And never mind all that's happened between this panel and that past panel, that framed moment captured as an Austin Chronicle feature. Never mind it, for you have your own unique narrative of being to fill in that gap. But, that it might provide a relatable glimpse of what it's like to be a parent – to be apparent – and to be a child, both of them wandering, awestruck, in a forest of cultural media ... maybe add this years-old article to your array of Enjoyable Distractions from the Endless Plummet Toward the Grave?

Our family is not so different from yours, after all: We're all here until we're not, until we're lost among the shadows of time – in which an infinitude of new and yet strangely familiar stories are forever being born.

Cover by Zeke Barbaro

My Favorite Reader

By Kimberley Jones

Screens Editor, 2001-2003; Books & Screens Editor, 2007-2013; Managing Editor, 2013-2016; Editor-in-Chief, 2016-present

I'm 43 years old and I've never stopped trying to impress my parents. No, make them proud. OK, maybe both. A couple weeks ago, when a reporter on The Today Show held up a copy of the Chronicle – the one with the cover that read starkly: "14 ICU Beds for 2.3 Million People" – I sent a screenshot to my father. A couple days later, I casually brought it up. "You never said anything about the email I sent you." Pop: "I didn't know I was supposed to respond."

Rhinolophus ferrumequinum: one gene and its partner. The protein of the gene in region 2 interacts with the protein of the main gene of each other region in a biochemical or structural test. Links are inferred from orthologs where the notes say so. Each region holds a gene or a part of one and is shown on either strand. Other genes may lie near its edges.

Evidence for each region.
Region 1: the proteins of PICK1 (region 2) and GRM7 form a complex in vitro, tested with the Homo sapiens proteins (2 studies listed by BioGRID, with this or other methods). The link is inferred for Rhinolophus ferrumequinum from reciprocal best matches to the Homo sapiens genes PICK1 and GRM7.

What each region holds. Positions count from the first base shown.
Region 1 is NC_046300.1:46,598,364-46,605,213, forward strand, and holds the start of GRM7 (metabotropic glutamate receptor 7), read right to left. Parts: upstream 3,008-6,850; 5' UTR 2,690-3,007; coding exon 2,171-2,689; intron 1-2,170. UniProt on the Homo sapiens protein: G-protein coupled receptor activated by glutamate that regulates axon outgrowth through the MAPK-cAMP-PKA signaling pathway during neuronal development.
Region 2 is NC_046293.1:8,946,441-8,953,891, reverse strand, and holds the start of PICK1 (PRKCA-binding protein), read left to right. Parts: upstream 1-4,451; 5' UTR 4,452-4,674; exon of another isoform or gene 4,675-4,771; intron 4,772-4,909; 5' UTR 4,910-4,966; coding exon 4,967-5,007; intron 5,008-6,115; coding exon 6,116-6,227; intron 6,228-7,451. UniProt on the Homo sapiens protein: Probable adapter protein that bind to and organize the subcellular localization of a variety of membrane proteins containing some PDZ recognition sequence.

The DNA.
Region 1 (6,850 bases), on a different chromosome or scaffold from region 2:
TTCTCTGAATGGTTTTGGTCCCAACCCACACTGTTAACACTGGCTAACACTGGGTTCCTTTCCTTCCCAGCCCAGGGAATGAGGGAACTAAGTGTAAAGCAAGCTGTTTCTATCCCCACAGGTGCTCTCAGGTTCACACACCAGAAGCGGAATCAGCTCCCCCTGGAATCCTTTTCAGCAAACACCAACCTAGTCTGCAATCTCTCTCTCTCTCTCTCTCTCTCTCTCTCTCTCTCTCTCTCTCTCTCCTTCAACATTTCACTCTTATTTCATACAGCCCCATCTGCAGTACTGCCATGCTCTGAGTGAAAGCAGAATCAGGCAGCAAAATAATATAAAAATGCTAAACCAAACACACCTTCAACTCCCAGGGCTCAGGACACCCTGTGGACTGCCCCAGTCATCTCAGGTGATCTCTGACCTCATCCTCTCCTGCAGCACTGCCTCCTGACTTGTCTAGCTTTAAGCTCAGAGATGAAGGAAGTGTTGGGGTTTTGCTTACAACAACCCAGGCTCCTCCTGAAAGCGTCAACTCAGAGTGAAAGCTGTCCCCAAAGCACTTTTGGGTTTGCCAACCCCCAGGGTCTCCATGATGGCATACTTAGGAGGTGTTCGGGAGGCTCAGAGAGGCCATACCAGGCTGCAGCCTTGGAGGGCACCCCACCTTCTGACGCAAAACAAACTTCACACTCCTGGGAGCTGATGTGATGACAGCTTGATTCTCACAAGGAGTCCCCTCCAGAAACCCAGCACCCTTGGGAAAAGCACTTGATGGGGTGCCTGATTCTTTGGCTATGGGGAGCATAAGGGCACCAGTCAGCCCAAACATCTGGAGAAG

Mom emailed me every Thursday to tell me what she'd read and liked in the Chronicle that week. Like a little book report. She'd quote me back her favorite lines from my film reviews. She got a kick out of Brenner's idiosyncratic voice. She loved Jason Stout's designs.

My parents have made the occasional cameo in these pages. I let Jason set fire to their hand-me-down Kindle for a cover photo shoot in 2012 – it was a story about print not being dead (yet). They were good sports about it. I wrote about our shared love of books, family trips to the Texas Book Festival, and the Joneses' affinity for Hot Dr Pepper (it's not as gross as it sounds). I wrote what I thought was going to be a straightforward piece about White Christmas that turned into a lament for my late grandmother. Mom told me she cried when she read it and then sent it to everyone in her book club.

Mom's influence was always there, even if it was invisible to readers. Last fall's Stress Issue? Bet you thought that was inspired by the pandemic. Nope – that was Mom's cancer that set that particular wheel in motion for me. She would have been really proud of that issue, but she went into the hospital the day after it was published, and that was that.

I wrote the obituary, because that's what happens when you're the writer in the family. (Eleven months later, I still regret a flashy verb choice. It haunts me.) By the way, it is an absolute racket, what newspapers charge to run an obituary. The Chronicle is a much more affordable option, even better when you get the family rate like I did. (Free.) A few readers left kind voicemails or sent condolence cards when they saw the obit. Their generosity astounded me.

Sometimes this job, it feels like writing into a void. I cannot tell you how meaningful it is when a voice comes echoing back. We're here. We're listening. We're in this together.

A note to readers: Bold and uncensored, The Austin Chronicle has been Austin’s independent news source for over 40 years, expressing the community’s political and environmental concerns and supporting its active cultural scene. Now more than ever, we need your support to continue supplying Austin with independent, free press. If real news is important to you, please consider making a donation of $5, $10 or whatever you can afford, to help keep our journalism on stands.